After a chicken shortage forced KFC to close most of its restaurants, KFC has shown a “masterclass in PR crisis management” with a full-page newspaper advert saying: “FCK.”
Most of the 900 outlets in Britain were forced to shut earlier this week when problems arose after KFC switched its delivery contract from Bidvest Logistics to DHL.
According to the GMB union, the switch led to 255 redundancies and the closure of a Bidvest depot, however, that didn’t stop KFC from using an age-old chicken gag to break the news about its closures.
Twitter spiraled into a comedy black hole over the Coonel’s chicken shortage and even the GMB union couldn’t resist - despite the harsh reality of the situation - from playing along.
Mick Rix, GMB National Officer said: ”We tried to warn KFC this decision would have consequences – well now the chickens are coming home to roost.”
KFC customers, meanwhile, were none too pleased.
On Friday, KFC upped its response, taking out a full-page ad in the Metro and The Sun to apologise to its customers and praise its staff and “partners”.
It featured the chain’s signature chicken bucket, with its logo re-worked to reveal, almost, a swear word often used to exclaim a calamity.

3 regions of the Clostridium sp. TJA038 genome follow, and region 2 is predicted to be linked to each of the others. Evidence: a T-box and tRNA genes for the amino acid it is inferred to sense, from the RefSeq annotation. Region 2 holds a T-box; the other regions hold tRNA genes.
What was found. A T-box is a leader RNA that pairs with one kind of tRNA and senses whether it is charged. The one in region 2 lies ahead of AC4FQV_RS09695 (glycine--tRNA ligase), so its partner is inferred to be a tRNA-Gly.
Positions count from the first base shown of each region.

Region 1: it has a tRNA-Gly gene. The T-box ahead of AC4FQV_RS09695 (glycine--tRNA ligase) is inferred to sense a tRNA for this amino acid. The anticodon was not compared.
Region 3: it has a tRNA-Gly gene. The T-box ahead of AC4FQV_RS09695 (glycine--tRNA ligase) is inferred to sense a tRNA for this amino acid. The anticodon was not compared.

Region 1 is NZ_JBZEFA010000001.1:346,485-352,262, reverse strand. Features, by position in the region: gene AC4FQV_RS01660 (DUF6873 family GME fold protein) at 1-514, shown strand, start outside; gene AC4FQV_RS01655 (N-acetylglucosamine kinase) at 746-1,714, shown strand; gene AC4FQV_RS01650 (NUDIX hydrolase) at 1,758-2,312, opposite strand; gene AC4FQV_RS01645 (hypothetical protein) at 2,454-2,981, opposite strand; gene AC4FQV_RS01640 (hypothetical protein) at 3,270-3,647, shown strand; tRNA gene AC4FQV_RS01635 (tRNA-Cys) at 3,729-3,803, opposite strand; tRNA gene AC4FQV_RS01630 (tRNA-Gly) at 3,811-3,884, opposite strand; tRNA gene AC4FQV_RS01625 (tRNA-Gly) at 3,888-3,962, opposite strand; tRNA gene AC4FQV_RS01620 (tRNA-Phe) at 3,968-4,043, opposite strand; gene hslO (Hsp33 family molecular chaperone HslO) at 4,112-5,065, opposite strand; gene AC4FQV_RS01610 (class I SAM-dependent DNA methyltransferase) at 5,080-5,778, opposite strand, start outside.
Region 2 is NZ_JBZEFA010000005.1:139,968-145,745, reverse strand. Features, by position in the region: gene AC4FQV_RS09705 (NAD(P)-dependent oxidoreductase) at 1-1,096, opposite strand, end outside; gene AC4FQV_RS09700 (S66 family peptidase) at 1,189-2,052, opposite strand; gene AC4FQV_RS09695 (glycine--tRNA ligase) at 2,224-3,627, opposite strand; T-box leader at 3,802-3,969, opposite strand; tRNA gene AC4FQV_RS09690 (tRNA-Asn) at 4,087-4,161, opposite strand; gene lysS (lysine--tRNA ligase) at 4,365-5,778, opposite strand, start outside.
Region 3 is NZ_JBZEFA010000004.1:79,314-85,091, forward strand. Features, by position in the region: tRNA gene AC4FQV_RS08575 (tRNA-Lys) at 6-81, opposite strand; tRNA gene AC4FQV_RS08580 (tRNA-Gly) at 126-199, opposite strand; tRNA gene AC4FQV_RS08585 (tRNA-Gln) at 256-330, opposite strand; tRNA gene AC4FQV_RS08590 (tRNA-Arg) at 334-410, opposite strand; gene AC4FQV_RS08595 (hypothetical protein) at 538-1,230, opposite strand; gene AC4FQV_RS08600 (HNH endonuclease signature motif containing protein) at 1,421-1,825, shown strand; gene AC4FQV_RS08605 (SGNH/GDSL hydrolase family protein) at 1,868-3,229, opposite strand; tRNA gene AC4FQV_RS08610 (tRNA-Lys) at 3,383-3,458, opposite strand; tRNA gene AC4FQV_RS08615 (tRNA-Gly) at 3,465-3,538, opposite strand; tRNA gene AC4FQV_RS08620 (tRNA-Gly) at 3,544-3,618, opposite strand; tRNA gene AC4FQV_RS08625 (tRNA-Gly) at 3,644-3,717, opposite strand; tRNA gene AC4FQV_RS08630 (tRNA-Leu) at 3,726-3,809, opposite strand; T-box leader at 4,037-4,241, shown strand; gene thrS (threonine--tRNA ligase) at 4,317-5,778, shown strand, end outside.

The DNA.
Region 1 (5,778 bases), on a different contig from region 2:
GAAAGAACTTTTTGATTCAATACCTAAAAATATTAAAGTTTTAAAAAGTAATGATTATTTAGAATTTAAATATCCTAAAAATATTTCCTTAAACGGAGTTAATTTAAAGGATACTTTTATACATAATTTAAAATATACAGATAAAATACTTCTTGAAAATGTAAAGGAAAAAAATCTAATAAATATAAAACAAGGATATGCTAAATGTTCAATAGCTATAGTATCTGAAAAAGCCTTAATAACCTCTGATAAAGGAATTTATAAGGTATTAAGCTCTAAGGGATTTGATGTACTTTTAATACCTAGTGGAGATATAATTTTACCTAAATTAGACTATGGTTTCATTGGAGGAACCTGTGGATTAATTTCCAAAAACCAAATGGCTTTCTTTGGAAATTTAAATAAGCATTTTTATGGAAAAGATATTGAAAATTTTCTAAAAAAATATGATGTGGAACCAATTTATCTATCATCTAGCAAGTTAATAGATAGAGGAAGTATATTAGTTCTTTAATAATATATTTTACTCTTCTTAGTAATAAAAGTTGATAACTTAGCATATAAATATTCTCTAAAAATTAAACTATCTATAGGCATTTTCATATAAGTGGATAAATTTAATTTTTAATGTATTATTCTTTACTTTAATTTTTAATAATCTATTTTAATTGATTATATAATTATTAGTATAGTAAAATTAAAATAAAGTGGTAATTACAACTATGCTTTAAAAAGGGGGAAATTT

The was followed by: “We’re sorry.”
The advert read: “A chicken restaurant with any chicken. It’s not ideal. Huge apologies to our customers, especially those who travelled out of their way to find we were closed.
“And endless thanks to our KFC team members and our franchise partners working tirelessly to improve the situation. It’s been a hell of a week, but we’re making progress, and every day more and more fresh chicken is being delivered to our restaurants. Thank you for bearing with us.”
The advert was well received, winning praise from Frank PR founder Andrew Bloch, among others.
Some still considered the chicken controversy a non-story.
KFC said earlier in the week that salaried employees would still be paid, but that could vary for team members in the 95% of outlets that are run by franchisees.
It also said staff were being encouraged to take holiday where possible, but were not being forced to do so.
Courier company DHL was responsible for the error and said earlier this week that it was working with KFC to “rectify the situation”.
KFC has set up an emergency website to let its customers know which restaurants are open.